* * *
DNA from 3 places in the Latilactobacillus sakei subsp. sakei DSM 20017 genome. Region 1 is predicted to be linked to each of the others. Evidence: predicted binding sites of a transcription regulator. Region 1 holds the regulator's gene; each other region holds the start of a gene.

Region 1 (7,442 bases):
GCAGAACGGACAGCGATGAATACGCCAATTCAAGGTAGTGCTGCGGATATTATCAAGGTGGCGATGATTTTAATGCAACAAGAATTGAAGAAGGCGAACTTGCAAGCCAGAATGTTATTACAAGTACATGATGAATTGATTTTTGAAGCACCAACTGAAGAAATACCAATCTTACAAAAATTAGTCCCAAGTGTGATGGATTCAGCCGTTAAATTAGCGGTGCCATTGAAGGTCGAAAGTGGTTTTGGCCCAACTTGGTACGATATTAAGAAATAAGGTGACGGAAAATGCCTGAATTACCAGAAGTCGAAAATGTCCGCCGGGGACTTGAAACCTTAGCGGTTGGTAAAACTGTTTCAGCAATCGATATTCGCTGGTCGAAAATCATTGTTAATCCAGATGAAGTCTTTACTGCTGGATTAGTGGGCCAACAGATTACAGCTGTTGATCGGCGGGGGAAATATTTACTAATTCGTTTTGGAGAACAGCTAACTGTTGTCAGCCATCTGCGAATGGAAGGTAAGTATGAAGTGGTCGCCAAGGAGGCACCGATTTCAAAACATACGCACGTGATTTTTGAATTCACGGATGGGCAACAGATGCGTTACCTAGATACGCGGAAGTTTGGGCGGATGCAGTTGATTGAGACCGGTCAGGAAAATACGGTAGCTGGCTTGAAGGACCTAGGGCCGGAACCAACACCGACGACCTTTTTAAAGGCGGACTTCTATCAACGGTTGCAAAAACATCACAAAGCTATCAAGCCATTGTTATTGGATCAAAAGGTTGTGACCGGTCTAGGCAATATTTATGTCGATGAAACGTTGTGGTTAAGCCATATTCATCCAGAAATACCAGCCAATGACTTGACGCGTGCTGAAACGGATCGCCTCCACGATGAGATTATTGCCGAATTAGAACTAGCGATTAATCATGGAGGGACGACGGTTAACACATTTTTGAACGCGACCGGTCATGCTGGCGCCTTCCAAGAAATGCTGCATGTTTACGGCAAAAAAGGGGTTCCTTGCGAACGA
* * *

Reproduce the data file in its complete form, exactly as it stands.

DNA from 3 places in the Latilactobacillus sakei subsp. sakei DSM 20017 genome. Region 1 is predicted to be linked to each of the others. Evidence: predicted binding sites of a transcription regulator. Region 1 holds the regulator's gene; each other region holds the start of a gene.

Region 1 (7,442 bases):
GCAGAACGGACAGCGATGAATACGCCAATTCAAGGTAGTGCTGCGGATATTATCAAGGTGGCGATGATTTTAATGCAACAAGAATTGAAGAAGGCGAACTTGCAAGCCAGAATGTTATTACAAGTACATGATGAATTGATTTTTGAAGCACCAACTGAAGAAATACCAATCTTACAAAAATTAGTCCCAAGTGTGATGGATTCAGCCGTTAAATTAGCGGTGCCATTGAAGGTCGAAAGTGGTTTTGGCCCAACTTGGTACGATATTAAGAAATAAGGTGACGGAAAATGCCTGAATTACCAGAAGTCGAAAATGTCCGCCGGGGACTTGAAACCTTAGCGGTTGGTAAAACTGTTTCAGCAATCGATATTCGCTGGTCGAAAATCATTGTTAATCCAGATGAAGTCTTTACTGCTGGATTAGTGGGCCAACAGATTACAGCTGTTGATCGGCGGGGGAAATATTTACTAATTCGTTTTGGAGAACAGCTAACTGTTGTCAGCCATCTGCGAATGGAAGGTAAGTATGAAGTGGTCGCCAAGGAGGCACCGATTTCAAAACATACGCACGTGATTTTTGAATTCACGGATGGGCAACAGATGCGTTACCTAGATACGCGGAAGTTTGGGCGGATGCAGTTGATTGAGACCGGTCAGGAAAATACGGTAGCTGGCTTGAAGGACCTAGGGCCGGAACCAACACCGACGACCTTTTTAAAGGCGGACTTCTATCAACGGTTGCAAAAACATCACAAAGCTATCAAGCCATTGTTATTGGATCAAAAGGTTGTGACCGGTCTAGGCAATATTTATGTCGATGAAACGTTGTGGTTAAGCCATATTCATCCAGAAATACCAGCCAATGACTTGACGCGTGCTGAAACGGATCGCCTCCACGATGAGATTATTGCCGAATTAGAACTAGCGATTAATCATGGAGGGACGACGGTTAACACATTTTTGAACGCGACCGGTCATGCTGGCGCCTTCCAAGAAATGCTGCATGTTTACGGCAAAAAAGGGGTTCCTTGCGAACGA